Religious Radicalism in a Multicultural World

'Tosin Adeoti
2 min readFeb 17, 2024

I recently learned that one of the most fundamentally religious individuals I know has relocated to Ireland.

This prompted me to contemplate one of the challenges Western nations face: how to mitigate religious extremism, particularly in an era where multiculturalism and tolerance are celebrated.

This brought to mind the events of September 2022 in Leicester, England, which resulted in injuries to 25 police officers and the arrest of at least 47 people.

The conflict primarily involved Hindus and Muslims of predominantly Indian descent. The Hindus marched into a “Muslim area,” chanting slogans such as “Jai Shree Ram” (“Victory to Lord Rama”), in response to what they perceived as anti-Hindu attacks in previous weeks. This phrase, used by militants in India, is a rallying cry for campaigns of intimidation and violence against minorities, particularly Muslims.

A skirmish ensued, with several individuals seen bleeding and chaos spilling over into local businesses. The following day, a crowd of Muslim men attempted their own march, shouting “Allahu Akbar” in front of a line of police. The disorder spread to other cities before being contained, leaving many police officers injured and protesters nursing their wounds.

Why Leicester? Partly due to its multiculturalism. With a population of around 370,000, Leicester boasts a diverse demographic — 23.5% Muslim, 17.9% Hindu, with the majority having Indian heritage. The city, described as “super-diverse” by sociologists, became one of the first British cities with a non-white majority after the 2021 census.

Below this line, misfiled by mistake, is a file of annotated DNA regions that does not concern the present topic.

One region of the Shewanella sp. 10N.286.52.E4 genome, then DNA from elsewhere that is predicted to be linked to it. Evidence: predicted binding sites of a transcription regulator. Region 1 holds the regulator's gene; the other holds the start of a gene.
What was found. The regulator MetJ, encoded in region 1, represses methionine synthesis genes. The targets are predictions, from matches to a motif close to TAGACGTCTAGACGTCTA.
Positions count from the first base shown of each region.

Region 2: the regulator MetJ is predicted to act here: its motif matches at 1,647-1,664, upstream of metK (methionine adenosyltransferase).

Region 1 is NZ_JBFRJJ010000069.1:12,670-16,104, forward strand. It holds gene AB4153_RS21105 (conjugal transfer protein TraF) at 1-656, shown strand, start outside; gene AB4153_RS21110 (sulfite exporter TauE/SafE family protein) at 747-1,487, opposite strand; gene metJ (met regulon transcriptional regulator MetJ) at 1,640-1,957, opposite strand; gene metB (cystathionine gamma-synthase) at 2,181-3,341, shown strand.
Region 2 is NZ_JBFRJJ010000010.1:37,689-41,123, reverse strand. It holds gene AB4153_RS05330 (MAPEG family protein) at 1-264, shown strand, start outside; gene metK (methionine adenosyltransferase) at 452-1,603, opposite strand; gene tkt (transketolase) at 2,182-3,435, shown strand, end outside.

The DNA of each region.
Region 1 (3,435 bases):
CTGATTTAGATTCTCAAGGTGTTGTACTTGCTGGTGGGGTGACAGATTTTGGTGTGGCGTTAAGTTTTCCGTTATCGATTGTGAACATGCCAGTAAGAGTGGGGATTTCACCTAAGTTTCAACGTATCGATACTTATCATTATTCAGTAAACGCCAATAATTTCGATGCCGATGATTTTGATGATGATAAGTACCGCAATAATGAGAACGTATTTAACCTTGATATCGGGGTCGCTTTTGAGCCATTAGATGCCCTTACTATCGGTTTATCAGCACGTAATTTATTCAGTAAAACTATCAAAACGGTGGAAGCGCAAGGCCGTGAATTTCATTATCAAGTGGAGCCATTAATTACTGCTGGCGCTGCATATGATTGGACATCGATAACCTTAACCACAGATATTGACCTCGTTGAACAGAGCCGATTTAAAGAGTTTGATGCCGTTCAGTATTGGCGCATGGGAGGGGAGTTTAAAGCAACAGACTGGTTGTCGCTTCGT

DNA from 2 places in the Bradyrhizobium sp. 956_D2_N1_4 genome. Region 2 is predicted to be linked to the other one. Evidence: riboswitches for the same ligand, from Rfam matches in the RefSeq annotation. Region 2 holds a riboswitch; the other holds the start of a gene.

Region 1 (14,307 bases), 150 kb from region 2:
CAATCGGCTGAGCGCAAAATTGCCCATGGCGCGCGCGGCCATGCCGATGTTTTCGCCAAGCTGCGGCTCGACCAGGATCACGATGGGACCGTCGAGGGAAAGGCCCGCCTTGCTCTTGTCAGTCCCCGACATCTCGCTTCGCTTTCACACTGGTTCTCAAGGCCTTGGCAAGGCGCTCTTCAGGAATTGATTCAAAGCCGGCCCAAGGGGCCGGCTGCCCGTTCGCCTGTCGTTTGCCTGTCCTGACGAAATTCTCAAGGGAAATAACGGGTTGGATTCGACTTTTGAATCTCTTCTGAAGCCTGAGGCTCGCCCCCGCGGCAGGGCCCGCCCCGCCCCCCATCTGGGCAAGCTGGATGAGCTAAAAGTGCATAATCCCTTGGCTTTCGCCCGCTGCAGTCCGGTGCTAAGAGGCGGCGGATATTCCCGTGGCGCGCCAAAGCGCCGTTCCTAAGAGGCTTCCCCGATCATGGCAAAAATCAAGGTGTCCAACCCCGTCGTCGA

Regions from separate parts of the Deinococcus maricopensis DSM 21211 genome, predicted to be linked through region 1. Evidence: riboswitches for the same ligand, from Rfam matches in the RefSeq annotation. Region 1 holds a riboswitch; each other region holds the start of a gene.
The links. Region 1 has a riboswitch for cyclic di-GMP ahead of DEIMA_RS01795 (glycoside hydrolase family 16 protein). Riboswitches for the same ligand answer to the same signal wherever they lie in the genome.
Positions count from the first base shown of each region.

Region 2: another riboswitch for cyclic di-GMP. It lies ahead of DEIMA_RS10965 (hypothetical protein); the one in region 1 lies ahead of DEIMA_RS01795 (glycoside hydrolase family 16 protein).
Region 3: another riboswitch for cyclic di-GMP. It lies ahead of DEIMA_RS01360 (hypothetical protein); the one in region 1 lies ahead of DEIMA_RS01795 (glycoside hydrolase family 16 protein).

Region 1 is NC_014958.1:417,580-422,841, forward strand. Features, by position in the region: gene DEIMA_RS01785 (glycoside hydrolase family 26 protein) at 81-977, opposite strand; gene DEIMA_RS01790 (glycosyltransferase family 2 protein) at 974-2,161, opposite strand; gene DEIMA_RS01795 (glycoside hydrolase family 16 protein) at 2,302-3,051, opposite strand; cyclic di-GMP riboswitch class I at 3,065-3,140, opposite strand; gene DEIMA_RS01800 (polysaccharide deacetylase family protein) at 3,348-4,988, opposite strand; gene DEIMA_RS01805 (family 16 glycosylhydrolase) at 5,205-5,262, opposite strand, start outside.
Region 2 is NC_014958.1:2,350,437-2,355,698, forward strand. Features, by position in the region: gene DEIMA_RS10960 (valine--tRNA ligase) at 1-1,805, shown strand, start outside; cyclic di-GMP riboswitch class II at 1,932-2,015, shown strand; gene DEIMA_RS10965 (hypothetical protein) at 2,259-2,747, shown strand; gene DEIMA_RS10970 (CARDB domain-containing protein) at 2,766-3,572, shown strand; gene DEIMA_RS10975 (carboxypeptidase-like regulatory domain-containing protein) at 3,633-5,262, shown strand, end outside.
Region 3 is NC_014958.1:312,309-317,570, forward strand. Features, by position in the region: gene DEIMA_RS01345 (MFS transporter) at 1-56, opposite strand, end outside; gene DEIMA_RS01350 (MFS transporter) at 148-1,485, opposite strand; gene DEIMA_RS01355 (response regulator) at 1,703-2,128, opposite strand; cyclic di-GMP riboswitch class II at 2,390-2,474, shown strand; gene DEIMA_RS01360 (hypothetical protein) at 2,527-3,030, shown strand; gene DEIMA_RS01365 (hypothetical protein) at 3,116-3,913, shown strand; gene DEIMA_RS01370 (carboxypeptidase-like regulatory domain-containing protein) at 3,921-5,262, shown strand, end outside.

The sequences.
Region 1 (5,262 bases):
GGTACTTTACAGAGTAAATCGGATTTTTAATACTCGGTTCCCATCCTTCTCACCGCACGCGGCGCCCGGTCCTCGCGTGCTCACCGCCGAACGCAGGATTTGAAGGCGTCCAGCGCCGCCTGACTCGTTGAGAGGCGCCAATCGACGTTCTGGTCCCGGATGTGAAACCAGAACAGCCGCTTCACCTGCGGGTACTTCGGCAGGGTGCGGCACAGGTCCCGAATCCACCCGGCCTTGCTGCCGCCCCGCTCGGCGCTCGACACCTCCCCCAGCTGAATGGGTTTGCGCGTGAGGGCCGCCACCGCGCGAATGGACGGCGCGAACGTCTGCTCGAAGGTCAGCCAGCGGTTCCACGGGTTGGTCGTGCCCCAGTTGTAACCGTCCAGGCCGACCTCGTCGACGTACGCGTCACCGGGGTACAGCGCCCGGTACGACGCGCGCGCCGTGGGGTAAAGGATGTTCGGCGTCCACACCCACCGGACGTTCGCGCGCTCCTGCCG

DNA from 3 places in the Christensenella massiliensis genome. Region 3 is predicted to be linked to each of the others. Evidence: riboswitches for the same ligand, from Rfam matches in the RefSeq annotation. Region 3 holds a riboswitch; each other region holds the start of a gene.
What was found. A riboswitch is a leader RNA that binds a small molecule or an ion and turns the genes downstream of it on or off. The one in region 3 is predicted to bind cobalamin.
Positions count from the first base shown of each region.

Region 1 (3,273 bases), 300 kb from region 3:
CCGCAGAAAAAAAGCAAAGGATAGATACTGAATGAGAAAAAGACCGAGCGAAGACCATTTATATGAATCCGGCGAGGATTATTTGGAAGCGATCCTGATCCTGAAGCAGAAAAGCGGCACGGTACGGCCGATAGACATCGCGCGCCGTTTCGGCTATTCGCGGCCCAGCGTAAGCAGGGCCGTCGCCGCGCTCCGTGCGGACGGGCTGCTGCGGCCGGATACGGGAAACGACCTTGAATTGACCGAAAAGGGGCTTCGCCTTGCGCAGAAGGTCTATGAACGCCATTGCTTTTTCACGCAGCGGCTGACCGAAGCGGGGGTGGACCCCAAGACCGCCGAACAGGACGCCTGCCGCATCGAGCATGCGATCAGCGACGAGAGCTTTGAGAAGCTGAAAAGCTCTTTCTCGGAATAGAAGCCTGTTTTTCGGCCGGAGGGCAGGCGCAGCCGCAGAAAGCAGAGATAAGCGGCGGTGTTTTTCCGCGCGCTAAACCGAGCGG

Another aspect that surprised many was the reactions of governments and diplomats to the incident. The Indian High Commission in London released a strongly worded statement condemning “violence against the Indian community in Leicester and the vandalism of premises and symbols of Hindu religion.” Pakistan, in response, issued its own statement condemning the “systematic campaign of violence and intimidation against Muslims in the area.”

Back in India, demonstrations were held under the banner “UK Save Hindus,” and Indian newspapers reported on “communal clashes” in the UK, with the hashtag #HindusUnderAttack trending on Twitter. India’s foreign affairs minister even raised the issue with the UK government.

Multiculturalism undoubtedly has its benefits, but it also brings a diversity of beliefs that may threaten the unity of peoples who sought a better life in their new countries.

Ultimately, the strategies adopted by Western nations, including Germany, Denmark, and Canada, where such religious conflicts have arisen in recent times, in harnessing the positives of multiculturalism while addressing its challenges will shape their future.

I wish Ireland the best of luck in managing the latest religious fanatic they have welcomed.

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